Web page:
Safety tips for new and young workers and their employers

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This page is for: 
Employee / workerEmployer

This information is for you if you are:

  • an employer of new and/or young workers;
  • a young worker;
  • starting a new job;
  • taking on a new role or task for the same employer;
  • changing careers; or
  • re-entering the workforce after a break.

New and young workers could be working permanently or casually, full or part time. They could be contractors, apprentices, trainees or those taking part in work experience or a structured workplace learning program.

Who can new and young workers speak to for more information or help?

  • Speak to your immediate supervisor, employer and/or health and safety representative if your workplace has one.
  • Health and safety representatives are there to represent workers on health and safety issues to your employer or management representative.
  • If your workplace doesn’t have a health and safety representative, you can ask your employer to set up a process so one can be elected.
  • You could also speak to one of your more experienced workmates.

What are the employers’ responsibilities for workplace health and safety?

To provide a safe and healthy workplace 

As an employer, you must, as far as practicable, ensure the work environment and the way workers carry out their work is safe and healthy, regardless of the type and terms of their employment. This includes preventing them from both physical hazards (for example, slippery floors, heavy loads, faulty and unguarded machinery and equipment and chemicals) and ‘psychosocial’ workplace hazards (for example, bullying, violence and fatigue).

Consider the tasks you give to new and young workers, given their skills, abilities and experience.

To provide training and supervision

As an employer, you must make sure workers have enough information, training and supervision to enable them to work safely. This training must:

  • show workers how to do their job safely and how to recognise hazards on the job;
  • provide and show workers how to safely use the necessary machinery and equipment; and
  • provide and show workers how to safely wear and use any personal protective clothing and equipment (PPE), such as gloves, safety footwear and goggles.

You should also:

  • show workers how to report any safety concerns or hazards;
  • help them to get to know the workplace layout, their immediate supervisor, safety and health representative (if there is one) and co-workers; and
  • make it easy for new and young workers to ask questions – don’t assume they will ask.

To talk to workers about safety and health

As an employer, you are responsible for sharing information with workers about workplace safety and health matters, including:

  • asking for their input when looking at any workplace hazards and ways to control them;
  • discussing new machinery and equipment when it is introduced into their work area;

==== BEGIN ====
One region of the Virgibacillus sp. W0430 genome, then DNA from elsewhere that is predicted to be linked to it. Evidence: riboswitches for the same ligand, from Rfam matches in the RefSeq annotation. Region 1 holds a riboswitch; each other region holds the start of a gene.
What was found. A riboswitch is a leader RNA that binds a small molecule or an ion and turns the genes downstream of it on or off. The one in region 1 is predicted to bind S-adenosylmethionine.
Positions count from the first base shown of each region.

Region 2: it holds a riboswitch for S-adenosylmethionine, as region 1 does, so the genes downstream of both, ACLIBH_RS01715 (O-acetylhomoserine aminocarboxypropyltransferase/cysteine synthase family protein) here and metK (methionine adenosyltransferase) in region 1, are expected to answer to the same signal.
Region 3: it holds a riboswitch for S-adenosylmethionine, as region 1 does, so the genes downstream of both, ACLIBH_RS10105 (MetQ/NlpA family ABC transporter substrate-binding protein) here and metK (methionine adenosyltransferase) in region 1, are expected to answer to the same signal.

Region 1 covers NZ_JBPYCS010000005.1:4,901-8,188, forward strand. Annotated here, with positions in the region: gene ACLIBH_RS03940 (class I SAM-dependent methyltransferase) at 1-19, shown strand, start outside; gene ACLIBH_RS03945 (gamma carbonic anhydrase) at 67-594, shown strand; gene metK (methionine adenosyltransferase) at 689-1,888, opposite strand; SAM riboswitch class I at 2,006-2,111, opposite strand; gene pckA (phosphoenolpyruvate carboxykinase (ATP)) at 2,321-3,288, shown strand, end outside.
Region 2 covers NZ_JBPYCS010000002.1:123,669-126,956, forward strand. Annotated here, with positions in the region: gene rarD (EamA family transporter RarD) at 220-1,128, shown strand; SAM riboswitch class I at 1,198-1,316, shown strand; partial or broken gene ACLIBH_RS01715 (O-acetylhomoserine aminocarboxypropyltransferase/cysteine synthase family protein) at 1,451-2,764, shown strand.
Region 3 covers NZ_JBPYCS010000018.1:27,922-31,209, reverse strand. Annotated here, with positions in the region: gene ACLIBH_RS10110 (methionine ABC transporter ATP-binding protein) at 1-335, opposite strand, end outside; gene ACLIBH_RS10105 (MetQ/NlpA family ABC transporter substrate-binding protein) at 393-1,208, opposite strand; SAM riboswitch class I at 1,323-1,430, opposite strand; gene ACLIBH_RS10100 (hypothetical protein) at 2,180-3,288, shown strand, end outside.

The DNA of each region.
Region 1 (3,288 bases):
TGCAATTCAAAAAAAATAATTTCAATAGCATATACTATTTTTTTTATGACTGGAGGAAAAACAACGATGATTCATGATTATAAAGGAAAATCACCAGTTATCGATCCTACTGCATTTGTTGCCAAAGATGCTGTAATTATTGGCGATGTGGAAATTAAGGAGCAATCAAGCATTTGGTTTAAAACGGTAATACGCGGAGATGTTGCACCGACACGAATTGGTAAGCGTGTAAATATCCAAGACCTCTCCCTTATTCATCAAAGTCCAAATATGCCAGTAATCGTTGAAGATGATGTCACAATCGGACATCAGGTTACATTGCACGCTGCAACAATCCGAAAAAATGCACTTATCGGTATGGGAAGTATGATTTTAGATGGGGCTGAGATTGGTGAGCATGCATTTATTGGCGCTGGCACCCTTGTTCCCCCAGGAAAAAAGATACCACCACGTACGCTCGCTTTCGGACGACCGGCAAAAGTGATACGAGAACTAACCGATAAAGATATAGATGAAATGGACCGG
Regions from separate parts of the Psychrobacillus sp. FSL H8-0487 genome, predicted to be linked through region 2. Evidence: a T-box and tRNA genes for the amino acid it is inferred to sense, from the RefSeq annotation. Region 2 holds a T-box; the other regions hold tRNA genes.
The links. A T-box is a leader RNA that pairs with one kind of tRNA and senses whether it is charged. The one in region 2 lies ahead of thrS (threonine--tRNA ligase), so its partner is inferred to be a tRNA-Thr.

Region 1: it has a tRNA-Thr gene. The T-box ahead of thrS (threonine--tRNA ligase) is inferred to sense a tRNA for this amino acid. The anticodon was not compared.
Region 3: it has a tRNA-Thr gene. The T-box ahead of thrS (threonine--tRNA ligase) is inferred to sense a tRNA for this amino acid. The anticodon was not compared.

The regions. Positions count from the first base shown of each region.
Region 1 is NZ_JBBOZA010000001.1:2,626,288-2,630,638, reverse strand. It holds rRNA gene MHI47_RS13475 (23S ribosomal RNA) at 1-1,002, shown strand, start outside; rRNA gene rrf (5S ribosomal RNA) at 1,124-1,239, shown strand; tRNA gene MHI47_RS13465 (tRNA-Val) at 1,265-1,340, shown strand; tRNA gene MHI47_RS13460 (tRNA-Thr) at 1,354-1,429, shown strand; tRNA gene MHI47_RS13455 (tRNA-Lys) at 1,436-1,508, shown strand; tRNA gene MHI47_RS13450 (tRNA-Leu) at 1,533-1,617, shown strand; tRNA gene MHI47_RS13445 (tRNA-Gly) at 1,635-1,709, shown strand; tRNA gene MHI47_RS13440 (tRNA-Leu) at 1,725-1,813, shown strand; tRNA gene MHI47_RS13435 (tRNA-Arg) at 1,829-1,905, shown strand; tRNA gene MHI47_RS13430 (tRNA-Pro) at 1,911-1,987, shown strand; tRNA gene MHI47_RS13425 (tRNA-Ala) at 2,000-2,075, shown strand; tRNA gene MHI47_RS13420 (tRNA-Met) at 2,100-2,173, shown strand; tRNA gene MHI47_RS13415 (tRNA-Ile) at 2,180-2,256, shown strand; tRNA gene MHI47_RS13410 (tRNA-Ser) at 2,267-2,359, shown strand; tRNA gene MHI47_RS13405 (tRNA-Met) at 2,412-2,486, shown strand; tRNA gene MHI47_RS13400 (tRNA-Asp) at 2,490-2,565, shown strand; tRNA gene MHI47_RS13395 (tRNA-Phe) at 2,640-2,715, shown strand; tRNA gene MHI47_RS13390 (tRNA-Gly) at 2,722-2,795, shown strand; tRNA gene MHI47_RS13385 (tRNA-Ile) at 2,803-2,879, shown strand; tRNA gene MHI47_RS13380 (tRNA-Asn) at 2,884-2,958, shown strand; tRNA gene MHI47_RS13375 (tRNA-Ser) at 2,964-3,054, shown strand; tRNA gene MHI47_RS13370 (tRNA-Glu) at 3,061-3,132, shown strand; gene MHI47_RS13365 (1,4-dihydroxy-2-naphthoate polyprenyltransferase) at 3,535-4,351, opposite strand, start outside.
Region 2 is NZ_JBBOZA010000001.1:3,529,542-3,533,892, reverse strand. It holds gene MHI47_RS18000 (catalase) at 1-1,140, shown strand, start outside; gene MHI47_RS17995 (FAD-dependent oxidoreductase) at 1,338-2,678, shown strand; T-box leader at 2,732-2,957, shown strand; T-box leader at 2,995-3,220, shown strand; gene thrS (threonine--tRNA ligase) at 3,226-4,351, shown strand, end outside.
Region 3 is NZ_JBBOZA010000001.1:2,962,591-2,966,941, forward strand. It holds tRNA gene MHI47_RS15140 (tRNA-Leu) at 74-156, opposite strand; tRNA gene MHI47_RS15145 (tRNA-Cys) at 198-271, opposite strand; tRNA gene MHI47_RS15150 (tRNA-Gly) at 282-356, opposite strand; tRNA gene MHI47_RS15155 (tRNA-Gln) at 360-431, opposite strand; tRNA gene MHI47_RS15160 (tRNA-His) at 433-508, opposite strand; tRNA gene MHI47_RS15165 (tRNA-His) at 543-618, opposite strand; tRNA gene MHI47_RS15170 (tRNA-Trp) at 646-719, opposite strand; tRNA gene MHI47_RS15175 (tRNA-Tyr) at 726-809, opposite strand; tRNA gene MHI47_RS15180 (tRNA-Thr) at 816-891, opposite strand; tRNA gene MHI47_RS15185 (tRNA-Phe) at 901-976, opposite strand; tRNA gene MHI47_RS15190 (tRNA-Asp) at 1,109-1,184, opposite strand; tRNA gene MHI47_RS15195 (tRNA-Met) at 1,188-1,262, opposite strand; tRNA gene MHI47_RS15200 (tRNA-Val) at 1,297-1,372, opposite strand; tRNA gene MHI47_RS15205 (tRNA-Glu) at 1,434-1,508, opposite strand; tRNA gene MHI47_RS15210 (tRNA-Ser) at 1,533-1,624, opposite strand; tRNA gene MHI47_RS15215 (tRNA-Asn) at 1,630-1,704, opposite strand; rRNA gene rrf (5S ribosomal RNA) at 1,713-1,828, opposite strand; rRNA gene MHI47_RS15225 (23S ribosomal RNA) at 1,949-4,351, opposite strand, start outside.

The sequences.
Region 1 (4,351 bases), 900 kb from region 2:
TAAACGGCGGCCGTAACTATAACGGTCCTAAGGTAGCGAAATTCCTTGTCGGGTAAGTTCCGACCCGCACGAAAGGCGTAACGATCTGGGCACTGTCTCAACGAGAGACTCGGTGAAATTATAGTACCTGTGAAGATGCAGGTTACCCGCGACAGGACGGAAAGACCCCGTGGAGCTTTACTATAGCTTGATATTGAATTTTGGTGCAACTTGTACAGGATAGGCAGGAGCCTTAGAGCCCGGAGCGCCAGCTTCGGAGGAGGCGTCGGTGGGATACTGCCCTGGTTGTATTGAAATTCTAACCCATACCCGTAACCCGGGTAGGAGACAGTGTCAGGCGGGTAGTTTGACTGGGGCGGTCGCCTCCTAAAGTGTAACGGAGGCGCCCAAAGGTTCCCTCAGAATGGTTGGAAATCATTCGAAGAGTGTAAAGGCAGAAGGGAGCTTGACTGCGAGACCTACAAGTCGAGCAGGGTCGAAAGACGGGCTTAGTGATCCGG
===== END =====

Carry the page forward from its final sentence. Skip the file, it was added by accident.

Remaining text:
• holding discussions at team or toolbox meetings where safety and health concerns can be raised; and
  • holding discussions with safety and health representatives (if any).

What are new and young workers’ responsibilities for workplace safety and health?

To work safely

Look after yourself and others by:

  • following all reasonable instructions for doing the job;
  • following workplace procedures;
  • not putting yourself or your workmates at risk;
  • wearing personal protective clothing and equipment (PPE) as required; and
  • reporting unsafe situations and injuries to your supervisor, employer and/or safety and health representative (if there is one).

To ask if you’re not sure

Find out how to do things safely by:

  • taking the induction and training seriously;
  • knowing and following the safety and health requirement of your job; and
  • if you are not sure how to do something safely, asking for help or training before you start the task.

Work is important, but your life is more important. Some ways you could ask your supervisor for help are to ask questions like:

  • ‘I’m not sure how this works, could you spare a few minutes to show me again?’
  • ‘I think I’ve got the hang of this, but can you watch to make sure I’m doing everything right?’
  • ‘I’m still a bit uncomfortable with this, would you mind explaining it/or showing it to me again?’

To report your concerns

If you are concerned about your own or your co-workers’ safety and health:

  • talk to your supervisor, employer and/or safety and health representative (if there is one) straight away – this might about slippery floors, lifting heavy loads, faulty or unguarded machinery and equipment, chemicals, bullying, violence or fatigue;
  • talk to one of your more experienced co-workers;
  • if you work through a group training organisation or labour hire agency, report your concerns to them, as well; 
  • if you are a work experience or structured workplace learning student, you should also speak to your teacher or trainer about your concerns; 
  • where attempts to resolve a safety and health issue at work have not succeeded and you think there is a risk of imminent and serious injury or harm to health, you can contact WorkSafe and request an inspector attend the workplace; and/or
  • where attempts to resolve a safety and health issue at work have not succeeded and there is no risk of imminent and serious injury, you can contact WorkSafe for advice. If you wish an inspector to attend the workplace, your request will be considered – you can request that WorkSafe does not release your name to your employer.

Further information

 

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